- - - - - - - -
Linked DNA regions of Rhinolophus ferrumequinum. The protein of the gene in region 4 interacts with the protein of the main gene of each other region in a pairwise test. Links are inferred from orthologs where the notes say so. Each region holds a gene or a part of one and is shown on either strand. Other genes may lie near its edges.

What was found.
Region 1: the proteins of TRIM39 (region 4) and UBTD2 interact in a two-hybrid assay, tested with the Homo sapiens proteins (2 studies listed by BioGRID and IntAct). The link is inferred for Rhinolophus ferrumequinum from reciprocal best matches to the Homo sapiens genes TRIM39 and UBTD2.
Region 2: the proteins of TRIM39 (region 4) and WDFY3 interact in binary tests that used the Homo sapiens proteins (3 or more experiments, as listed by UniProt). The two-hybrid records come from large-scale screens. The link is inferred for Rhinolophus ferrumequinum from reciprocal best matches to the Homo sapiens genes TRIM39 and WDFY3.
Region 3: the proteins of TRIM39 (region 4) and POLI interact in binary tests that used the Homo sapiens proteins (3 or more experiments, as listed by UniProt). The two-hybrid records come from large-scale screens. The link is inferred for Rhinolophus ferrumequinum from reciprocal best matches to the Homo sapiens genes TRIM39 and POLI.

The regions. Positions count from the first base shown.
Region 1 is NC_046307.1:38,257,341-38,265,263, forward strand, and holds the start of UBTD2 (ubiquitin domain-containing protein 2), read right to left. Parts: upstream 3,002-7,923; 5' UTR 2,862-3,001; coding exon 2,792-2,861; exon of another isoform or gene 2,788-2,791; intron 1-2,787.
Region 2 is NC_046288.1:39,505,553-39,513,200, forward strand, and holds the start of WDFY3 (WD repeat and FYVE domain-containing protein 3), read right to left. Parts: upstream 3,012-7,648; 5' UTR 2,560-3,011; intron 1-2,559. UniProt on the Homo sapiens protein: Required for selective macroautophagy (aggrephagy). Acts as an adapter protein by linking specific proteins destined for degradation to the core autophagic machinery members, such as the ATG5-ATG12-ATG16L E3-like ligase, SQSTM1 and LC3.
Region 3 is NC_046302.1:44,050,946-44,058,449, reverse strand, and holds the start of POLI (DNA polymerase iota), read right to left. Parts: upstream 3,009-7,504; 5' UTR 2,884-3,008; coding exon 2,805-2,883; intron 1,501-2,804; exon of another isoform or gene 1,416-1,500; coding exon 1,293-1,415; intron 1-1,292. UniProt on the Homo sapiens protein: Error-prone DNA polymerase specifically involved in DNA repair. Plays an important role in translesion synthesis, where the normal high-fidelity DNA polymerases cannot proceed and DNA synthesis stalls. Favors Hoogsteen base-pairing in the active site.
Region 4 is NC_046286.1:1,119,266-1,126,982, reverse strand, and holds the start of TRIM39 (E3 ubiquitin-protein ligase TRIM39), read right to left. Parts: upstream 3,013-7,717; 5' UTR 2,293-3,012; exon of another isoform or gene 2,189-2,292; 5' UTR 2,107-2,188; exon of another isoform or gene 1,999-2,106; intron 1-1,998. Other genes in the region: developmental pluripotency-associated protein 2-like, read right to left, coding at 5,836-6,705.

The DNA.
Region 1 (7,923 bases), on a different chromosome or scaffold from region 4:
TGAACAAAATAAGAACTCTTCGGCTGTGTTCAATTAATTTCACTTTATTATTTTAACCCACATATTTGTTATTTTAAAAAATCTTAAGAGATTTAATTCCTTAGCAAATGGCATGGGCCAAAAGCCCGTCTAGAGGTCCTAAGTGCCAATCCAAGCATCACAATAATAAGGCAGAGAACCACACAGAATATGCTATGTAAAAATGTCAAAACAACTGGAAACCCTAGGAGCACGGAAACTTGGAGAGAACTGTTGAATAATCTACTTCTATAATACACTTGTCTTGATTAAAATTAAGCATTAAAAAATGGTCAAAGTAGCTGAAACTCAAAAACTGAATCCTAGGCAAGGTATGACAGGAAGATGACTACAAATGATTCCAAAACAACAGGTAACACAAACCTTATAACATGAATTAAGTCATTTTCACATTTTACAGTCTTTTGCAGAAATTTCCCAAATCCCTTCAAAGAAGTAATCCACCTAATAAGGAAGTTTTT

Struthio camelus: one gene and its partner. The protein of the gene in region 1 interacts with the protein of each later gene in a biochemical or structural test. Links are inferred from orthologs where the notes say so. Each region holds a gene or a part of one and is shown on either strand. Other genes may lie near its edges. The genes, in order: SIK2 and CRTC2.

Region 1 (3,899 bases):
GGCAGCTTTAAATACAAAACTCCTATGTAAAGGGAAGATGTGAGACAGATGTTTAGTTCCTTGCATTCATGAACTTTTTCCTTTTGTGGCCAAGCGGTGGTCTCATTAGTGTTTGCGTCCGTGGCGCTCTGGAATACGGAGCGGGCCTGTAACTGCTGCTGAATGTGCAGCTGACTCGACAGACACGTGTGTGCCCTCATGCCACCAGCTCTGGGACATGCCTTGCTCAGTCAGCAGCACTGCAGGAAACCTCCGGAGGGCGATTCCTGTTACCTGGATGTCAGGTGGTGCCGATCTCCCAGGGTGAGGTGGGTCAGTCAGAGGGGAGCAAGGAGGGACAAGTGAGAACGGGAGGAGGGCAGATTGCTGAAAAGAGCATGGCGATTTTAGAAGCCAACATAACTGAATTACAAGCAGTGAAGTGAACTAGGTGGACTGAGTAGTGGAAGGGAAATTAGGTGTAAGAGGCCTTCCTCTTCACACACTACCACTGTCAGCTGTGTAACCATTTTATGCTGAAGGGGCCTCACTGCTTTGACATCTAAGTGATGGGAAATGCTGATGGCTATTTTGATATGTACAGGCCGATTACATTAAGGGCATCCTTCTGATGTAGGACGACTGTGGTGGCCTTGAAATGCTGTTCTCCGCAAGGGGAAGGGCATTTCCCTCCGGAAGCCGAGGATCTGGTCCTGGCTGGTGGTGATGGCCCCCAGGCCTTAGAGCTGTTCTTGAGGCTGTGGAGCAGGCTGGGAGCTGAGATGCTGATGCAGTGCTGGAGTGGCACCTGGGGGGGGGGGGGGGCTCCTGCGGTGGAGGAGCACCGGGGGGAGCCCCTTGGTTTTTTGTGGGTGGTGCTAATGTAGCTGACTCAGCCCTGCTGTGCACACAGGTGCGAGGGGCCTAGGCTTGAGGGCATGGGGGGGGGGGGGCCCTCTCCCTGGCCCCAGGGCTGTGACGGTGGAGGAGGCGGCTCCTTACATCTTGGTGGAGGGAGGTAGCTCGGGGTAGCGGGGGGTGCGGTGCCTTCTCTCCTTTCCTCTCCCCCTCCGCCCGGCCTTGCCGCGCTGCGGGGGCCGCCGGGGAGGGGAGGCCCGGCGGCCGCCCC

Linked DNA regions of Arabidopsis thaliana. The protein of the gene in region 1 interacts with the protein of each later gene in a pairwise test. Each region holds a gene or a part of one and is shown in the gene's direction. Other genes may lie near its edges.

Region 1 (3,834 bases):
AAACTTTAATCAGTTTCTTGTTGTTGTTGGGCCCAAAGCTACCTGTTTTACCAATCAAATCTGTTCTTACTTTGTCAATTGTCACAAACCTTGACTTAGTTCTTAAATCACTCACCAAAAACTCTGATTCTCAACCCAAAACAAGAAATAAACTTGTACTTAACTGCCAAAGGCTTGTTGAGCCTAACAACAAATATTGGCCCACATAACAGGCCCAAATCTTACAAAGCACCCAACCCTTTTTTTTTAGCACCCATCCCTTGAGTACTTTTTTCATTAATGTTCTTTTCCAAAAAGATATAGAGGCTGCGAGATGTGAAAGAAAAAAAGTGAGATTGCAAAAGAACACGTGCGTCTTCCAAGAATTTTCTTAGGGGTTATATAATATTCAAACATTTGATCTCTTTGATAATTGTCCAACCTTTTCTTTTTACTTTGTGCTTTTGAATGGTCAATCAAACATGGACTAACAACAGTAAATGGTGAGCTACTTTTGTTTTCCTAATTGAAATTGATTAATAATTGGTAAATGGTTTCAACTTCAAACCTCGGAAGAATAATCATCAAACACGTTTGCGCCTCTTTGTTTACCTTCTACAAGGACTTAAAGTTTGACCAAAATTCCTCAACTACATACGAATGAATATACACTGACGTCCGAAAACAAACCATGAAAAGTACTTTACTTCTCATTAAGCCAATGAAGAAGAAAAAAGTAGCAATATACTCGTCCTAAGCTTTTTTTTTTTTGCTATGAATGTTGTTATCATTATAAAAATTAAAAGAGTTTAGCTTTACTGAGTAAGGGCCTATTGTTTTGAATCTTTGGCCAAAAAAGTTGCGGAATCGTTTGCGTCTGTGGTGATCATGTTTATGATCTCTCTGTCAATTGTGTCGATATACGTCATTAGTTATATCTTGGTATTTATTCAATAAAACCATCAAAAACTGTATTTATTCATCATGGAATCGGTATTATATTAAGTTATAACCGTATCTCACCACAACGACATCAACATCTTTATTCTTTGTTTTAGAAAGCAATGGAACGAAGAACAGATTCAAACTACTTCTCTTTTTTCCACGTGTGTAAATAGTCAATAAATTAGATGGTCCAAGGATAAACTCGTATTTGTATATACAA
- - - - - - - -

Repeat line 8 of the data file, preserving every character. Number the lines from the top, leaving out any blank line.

Region 2 is NC_046288.1:39,505,553-39,513,200, forward strand, and holds the start of WDFY3 (WD repeat and FYVE domain-containing protein 3), read right to left. Parts: upstream 3,012-7,648; 5' UTR 2,560-3,011; intron 1-2,559. UniProt on the Homo sapiens protein: Required for selective macroautophagy (aggrephagy). Acts as an adapter protein by linking specific proteins destined for degradation to the core autophagic machinery members, such as the ATG5-ATG12-ATG16L E3-like ligase, SQSTM1 and LC3.